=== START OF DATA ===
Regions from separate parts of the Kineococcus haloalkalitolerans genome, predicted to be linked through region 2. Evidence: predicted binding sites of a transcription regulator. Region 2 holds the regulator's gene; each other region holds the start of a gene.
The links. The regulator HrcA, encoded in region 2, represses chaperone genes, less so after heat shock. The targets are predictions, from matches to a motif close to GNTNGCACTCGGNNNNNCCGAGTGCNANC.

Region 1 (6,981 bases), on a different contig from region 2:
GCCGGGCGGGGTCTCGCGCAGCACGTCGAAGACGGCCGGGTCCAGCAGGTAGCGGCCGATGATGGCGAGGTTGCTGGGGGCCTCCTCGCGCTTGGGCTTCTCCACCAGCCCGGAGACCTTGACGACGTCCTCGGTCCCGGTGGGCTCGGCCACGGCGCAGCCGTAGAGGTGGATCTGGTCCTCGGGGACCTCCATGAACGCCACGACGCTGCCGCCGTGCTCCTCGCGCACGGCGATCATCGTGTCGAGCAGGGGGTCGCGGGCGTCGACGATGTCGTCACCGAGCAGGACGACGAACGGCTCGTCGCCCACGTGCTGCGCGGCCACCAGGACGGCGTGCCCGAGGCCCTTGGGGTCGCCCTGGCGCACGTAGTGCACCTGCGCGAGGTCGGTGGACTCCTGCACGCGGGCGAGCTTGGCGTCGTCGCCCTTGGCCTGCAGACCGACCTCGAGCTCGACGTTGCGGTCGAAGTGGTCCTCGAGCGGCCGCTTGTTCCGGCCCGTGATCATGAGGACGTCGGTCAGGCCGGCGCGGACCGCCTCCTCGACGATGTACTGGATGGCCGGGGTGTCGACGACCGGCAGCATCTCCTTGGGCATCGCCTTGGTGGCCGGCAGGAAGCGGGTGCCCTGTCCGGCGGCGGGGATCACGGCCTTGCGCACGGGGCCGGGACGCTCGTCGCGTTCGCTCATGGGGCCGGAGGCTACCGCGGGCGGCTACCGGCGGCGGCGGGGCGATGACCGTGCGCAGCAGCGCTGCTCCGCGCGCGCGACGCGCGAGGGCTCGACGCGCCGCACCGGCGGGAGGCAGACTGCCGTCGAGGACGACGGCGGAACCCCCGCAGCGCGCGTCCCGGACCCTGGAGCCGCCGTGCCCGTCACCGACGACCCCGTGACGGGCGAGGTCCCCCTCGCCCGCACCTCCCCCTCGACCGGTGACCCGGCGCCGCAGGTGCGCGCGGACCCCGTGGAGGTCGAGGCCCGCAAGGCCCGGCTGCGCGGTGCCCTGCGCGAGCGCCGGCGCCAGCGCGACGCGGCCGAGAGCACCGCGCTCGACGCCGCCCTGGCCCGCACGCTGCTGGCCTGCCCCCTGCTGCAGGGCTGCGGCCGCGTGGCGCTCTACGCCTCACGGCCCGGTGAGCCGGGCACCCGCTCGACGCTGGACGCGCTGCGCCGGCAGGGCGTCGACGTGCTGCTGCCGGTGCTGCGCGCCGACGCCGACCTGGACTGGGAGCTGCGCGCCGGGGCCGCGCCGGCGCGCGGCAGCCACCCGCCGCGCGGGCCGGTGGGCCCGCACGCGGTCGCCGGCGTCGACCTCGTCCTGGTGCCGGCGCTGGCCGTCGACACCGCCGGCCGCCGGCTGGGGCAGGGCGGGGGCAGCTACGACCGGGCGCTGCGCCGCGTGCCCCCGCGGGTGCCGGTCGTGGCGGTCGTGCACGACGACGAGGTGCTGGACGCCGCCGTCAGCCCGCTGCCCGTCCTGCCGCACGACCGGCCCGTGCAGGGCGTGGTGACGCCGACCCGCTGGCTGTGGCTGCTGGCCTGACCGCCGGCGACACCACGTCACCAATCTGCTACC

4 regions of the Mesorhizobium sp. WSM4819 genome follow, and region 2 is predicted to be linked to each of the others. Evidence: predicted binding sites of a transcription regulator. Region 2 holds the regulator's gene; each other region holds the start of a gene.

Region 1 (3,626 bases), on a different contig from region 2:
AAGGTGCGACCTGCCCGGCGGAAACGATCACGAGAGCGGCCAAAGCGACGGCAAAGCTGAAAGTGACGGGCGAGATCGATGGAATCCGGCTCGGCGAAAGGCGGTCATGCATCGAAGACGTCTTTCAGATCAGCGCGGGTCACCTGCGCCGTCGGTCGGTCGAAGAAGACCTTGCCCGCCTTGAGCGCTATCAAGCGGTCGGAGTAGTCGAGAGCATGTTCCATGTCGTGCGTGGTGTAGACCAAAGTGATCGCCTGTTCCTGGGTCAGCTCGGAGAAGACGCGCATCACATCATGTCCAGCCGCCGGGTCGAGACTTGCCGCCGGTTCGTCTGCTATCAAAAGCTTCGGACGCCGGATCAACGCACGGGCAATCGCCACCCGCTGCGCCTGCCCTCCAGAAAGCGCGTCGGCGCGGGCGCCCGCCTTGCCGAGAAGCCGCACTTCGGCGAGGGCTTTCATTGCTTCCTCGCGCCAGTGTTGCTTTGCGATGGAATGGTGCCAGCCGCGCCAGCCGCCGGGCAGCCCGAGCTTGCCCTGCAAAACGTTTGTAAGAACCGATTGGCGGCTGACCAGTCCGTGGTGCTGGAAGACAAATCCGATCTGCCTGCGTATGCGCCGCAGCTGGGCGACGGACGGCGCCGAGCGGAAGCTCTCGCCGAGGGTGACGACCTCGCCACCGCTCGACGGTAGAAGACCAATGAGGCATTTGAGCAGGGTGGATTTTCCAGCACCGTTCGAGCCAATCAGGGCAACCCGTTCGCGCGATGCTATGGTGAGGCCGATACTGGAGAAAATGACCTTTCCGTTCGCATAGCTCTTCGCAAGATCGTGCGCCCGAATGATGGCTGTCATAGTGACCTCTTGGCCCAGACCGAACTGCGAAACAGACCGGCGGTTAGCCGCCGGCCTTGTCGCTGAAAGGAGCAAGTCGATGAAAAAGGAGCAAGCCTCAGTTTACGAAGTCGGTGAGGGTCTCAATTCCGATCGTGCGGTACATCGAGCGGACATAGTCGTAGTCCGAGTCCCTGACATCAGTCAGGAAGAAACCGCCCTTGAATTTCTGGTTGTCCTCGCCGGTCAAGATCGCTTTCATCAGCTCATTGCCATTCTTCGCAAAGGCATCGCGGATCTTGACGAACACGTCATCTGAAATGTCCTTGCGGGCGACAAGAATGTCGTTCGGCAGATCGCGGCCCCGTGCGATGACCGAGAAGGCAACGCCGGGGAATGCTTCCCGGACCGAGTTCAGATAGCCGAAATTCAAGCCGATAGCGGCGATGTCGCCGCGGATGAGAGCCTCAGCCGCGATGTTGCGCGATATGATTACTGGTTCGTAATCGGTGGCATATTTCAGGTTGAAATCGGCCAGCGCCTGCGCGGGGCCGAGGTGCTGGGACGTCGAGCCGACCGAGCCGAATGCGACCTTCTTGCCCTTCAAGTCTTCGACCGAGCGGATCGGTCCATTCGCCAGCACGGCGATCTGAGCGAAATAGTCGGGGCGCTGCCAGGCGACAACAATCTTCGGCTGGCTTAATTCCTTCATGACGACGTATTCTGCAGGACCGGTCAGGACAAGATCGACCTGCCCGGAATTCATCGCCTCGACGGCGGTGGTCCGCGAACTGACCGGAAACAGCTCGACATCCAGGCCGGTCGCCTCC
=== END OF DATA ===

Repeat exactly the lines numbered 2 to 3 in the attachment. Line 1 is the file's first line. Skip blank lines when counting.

The links. The regulator HrcA, encoded in region 2, represses chaperone genes, less so after heat shock. The targets are predictions, from matches to a motif close to GNTNGCACTCGGNNNNNCCGAGTGCNANC.

Region 1 (6,981 bases), on a different contig from region 2: